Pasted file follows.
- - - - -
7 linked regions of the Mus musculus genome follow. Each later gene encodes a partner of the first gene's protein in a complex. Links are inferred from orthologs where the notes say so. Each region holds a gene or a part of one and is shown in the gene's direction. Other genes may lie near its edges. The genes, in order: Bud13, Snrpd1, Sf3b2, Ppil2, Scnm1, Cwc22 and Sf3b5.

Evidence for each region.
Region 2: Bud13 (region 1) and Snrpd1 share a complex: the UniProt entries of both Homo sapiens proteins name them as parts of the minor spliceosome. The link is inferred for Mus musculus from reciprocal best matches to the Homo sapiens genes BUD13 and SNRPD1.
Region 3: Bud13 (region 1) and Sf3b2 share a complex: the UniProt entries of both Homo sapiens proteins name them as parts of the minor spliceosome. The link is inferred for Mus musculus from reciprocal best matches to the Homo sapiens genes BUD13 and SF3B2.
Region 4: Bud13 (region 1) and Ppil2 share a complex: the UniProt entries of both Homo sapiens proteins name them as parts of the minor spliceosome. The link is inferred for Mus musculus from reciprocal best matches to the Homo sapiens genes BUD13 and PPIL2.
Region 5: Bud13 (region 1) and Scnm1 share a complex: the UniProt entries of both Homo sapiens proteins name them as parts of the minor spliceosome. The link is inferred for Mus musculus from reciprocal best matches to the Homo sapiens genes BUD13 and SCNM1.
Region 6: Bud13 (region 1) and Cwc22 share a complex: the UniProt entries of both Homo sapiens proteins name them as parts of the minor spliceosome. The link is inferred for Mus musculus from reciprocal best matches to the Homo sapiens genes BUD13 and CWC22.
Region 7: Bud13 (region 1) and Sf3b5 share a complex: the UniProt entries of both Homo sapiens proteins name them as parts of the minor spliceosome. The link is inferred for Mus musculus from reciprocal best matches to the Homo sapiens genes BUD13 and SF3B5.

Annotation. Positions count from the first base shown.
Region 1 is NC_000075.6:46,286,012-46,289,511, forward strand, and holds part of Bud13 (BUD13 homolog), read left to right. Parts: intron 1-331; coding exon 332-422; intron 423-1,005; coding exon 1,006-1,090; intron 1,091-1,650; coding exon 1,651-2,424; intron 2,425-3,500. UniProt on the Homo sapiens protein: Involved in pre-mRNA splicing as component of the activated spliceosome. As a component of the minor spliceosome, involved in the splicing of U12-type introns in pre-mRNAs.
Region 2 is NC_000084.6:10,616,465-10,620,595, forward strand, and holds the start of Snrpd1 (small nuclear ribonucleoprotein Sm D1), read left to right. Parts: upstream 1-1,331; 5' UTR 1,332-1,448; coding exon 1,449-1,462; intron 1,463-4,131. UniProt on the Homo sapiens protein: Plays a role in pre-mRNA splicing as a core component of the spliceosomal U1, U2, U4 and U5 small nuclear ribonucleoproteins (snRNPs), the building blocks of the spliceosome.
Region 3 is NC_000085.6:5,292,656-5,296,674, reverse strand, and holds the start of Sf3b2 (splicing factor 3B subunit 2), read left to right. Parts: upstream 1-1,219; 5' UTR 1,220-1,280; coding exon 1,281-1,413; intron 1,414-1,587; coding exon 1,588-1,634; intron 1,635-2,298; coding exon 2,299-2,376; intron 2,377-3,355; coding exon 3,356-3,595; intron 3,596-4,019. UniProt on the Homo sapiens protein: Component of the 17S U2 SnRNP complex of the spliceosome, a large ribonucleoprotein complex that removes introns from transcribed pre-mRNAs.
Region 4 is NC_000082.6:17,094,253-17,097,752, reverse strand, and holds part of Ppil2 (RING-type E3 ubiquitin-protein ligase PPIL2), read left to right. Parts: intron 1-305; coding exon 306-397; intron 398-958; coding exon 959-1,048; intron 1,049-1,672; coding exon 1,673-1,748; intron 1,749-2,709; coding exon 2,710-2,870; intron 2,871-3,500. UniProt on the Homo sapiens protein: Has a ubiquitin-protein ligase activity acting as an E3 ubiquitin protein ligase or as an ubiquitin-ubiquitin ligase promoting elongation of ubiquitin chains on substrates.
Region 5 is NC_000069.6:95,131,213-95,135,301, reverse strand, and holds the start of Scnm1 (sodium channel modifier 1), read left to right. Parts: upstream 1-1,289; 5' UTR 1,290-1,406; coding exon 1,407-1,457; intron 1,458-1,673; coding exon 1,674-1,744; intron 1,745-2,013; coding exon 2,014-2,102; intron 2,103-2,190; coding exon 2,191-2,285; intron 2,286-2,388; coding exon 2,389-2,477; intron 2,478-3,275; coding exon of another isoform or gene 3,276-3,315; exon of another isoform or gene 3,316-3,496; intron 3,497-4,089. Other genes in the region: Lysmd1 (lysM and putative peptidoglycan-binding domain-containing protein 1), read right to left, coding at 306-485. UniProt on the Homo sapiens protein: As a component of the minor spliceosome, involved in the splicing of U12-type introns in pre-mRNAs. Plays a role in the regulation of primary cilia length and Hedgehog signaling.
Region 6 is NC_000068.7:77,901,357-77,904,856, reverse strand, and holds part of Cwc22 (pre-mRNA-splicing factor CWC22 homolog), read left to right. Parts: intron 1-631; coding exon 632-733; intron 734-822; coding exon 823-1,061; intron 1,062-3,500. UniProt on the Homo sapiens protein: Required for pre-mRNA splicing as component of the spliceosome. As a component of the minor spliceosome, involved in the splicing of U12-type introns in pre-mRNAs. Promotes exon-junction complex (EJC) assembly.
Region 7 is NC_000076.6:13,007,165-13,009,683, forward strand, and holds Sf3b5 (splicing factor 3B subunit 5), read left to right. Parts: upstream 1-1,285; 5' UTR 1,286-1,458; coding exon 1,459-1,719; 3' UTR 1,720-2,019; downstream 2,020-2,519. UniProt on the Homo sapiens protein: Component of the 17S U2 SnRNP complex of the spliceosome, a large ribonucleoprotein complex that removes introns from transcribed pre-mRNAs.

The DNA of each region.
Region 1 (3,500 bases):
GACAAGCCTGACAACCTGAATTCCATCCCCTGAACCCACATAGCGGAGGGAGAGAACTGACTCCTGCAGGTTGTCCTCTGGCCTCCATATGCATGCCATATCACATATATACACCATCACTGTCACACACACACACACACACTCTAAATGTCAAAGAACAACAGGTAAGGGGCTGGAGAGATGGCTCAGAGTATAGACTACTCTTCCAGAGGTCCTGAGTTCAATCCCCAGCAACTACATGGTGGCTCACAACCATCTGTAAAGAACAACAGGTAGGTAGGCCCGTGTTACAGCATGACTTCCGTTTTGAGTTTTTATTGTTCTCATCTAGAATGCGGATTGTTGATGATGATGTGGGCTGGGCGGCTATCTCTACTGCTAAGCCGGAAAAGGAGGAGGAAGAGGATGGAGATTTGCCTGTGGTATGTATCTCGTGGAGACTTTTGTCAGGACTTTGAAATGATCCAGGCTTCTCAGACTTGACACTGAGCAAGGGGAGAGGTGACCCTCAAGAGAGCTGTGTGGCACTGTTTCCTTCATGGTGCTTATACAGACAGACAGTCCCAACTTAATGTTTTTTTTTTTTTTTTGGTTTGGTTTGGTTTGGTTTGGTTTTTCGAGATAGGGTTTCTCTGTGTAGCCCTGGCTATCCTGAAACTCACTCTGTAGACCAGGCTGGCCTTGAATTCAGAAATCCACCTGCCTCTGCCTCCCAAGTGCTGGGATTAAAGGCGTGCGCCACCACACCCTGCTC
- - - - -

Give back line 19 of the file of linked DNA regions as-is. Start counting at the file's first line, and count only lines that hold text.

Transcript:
GACAAGCCTGACAACCTGAATTCCATCCCCTGAACCCACATAGCGGAGGGAGAGAACTGACTCCTGCAGGTTGTCCTCTGGCCTCCATATGCATGCCATATCACATATATACACCATCACTGTCACACACACACACACACACTCTAAATGTCAAAGAACAACAGGTAAGGGGCTGGAGAGATGGCTCAGAGTATAGACTACTCTTCCAGAGGTCCTGAGTTCAATCCCCAGCAACTACATGGTGGCTCACAACCATCTGTAAAGAACAACAGGTAGGTAGGCCCGTGTTACAGCATGACTTCCGTTTTGAGTTTTTATTGTTCTCATCTAGAATGCGGATTGTTGATGATGATGTGGGCTGGGCGGCTATCTCTACTGCTAAGCCGGAAAAGGAGGAGGAAGAGGATGGAGATTTGCCTGTGGTATGTATCTCGTGGAGACTTTTGTCAGGACTTTGAAATGATCCAGGCTTCTCAGACTTGACACTGAGCAAGGGGAGAGGTGACCCTCAAGAGAGCTGTGTGGCACTGTTTCCTTCATGGTGCTTATACAGACAGACAGTCCCAACTTAATGTTTTTTTTTTTTTTTTGGTTTGGTTTGGTTTGGTTTGGTTTTTCGAGATAGGGTTTCTCTGTGTAGCCCTGGCTATCCTGAAACTCACTCTGTAGACCAGGCTGGCCTTGAATTCAGAAATCCACCTGCCTCTGCCTCCCAAGTGCTGGGATTAAAGGCGTGCGCCACCACACCCTGCTC